I like to think that the Boulevardier was invented by an American who forgot to buy gin for his Negroni, but that is doing the drink down. Swapping out the gin for bourbon provides a rich, winter warmer of a drink that tastes even more alcoholic than its Italian cousin.
Between 1927–1932 Paris news stands used to stock a magazine called Boulevardier. This was written and edited by the American writer Erskine Gwynne, who was the nephew of American railroad tycoon Alfred Vanderbilt. At the same time, escaping the vice of Prohibition, barman Harry McElhone packed his cocktail shaker and headed to Paris where he found new ingredients unheard of in the alcohol-free USA. One of these ingredients was Campari. Intrigued by it, McElhone started mixing cocktails with it at Harry’s New York Bar, Paris.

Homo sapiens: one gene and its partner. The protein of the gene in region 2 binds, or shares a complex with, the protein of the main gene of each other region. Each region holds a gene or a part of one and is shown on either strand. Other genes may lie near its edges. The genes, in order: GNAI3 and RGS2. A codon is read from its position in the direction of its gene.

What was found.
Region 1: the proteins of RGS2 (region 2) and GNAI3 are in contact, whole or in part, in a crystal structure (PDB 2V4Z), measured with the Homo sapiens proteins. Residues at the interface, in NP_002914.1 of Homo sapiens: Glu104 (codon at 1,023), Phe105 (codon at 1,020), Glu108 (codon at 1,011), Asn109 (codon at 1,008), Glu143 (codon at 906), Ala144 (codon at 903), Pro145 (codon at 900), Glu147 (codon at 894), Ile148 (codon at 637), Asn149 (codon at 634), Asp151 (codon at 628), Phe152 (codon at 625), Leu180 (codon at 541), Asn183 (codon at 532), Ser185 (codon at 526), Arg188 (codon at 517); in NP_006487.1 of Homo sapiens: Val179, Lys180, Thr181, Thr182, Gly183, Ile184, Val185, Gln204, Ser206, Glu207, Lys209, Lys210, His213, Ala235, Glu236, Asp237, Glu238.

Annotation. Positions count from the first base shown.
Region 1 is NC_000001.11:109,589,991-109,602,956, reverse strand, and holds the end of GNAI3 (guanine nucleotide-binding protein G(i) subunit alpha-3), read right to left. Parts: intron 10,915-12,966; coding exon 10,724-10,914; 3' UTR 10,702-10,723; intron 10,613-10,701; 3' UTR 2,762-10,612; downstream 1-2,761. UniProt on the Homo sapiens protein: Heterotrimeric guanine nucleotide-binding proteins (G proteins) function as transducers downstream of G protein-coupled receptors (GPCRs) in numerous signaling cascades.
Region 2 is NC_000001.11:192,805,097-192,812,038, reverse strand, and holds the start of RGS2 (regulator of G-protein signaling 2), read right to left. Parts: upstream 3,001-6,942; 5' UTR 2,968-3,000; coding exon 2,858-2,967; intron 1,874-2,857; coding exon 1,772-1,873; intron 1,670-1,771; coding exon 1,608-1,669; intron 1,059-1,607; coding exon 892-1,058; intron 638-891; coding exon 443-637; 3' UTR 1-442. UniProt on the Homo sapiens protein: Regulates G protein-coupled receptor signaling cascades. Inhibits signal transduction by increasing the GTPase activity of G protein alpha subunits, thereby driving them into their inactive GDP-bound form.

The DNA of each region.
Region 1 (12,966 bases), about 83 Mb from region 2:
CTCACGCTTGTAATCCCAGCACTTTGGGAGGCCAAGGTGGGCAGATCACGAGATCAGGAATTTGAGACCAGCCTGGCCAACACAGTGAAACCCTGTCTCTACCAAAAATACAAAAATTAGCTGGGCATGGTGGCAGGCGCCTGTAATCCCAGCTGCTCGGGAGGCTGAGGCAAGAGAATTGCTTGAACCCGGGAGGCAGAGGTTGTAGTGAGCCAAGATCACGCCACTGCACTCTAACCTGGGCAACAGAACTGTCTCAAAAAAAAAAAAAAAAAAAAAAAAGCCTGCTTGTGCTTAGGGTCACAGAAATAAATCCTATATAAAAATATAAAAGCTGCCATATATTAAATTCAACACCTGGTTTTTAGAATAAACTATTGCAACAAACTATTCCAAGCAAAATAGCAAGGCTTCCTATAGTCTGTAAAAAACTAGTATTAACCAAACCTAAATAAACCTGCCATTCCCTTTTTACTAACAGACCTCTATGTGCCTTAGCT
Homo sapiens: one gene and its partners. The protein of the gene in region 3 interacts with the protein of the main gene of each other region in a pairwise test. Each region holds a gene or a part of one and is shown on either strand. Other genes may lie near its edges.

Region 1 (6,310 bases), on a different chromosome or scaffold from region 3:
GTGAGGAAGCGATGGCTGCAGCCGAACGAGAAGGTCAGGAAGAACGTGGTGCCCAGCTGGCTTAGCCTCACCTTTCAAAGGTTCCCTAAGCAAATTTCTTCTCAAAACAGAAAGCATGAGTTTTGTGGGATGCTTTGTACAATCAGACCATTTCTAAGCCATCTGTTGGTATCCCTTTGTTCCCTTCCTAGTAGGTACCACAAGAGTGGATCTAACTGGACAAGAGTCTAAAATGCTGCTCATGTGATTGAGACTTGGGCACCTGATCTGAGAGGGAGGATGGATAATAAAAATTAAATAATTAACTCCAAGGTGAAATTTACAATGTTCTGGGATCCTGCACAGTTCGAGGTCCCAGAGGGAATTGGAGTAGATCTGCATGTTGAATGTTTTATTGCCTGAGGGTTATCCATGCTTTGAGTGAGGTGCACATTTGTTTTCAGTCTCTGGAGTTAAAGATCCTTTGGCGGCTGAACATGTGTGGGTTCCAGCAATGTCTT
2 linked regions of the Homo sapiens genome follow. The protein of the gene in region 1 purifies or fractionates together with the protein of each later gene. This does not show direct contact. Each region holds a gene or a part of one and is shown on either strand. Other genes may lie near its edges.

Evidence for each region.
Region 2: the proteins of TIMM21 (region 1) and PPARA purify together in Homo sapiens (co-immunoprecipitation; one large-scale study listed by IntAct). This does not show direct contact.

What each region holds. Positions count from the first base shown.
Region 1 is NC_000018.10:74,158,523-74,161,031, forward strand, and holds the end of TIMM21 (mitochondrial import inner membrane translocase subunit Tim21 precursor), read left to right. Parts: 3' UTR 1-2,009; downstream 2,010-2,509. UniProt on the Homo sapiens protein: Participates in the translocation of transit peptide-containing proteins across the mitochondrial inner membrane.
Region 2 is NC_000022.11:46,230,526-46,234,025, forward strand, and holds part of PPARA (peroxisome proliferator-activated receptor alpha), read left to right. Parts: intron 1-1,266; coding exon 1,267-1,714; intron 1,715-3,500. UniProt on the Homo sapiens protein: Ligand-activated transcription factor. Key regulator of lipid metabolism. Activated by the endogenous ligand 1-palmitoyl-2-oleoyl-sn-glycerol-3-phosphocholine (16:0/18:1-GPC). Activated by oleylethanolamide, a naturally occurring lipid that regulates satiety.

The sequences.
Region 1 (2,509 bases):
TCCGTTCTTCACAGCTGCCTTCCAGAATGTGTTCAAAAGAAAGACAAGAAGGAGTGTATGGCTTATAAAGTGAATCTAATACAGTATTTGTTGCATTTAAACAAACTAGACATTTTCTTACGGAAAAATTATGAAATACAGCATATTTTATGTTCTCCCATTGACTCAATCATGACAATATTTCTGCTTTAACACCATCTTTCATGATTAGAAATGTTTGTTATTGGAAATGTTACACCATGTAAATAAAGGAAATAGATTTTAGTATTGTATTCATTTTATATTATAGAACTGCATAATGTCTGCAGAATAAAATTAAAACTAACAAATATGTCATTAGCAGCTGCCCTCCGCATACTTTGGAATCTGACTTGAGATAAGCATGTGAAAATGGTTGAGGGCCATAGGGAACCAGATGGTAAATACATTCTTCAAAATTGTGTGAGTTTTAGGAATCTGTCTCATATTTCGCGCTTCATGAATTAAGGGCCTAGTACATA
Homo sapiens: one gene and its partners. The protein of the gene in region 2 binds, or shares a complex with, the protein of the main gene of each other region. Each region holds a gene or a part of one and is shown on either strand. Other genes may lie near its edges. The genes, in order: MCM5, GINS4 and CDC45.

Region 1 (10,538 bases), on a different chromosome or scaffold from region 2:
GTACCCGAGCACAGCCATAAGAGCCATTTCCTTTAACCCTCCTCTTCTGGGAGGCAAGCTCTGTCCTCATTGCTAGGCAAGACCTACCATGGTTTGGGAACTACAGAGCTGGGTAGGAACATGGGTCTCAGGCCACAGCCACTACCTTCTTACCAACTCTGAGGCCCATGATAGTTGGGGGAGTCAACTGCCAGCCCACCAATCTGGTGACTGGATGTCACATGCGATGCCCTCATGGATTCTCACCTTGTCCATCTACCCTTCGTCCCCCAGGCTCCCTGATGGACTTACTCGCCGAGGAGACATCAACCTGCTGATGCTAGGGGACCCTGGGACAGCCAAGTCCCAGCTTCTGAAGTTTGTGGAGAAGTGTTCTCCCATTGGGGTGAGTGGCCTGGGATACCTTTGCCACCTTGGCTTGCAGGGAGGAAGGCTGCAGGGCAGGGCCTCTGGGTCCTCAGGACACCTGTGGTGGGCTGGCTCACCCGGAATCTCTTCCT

As to the Boulevardier, some say that Gwynne invented the it, while others say that McElhone made it for Gwynne and named it after the magazine. We will never learn the truth.
Harry’s New York Bar can be found at 5 Rue Daunou, 75002 Paris, France.
- 50ml Campari
- 50ml red vermouth (e.g. Martini Rosso; the best I have found is Cocci)
- 50ml bourbon
- Orange peel
Fill an tumbler with ice.
Pour in all the ingredients and mix with a cocktail spoon.
Garnish with the orange peel.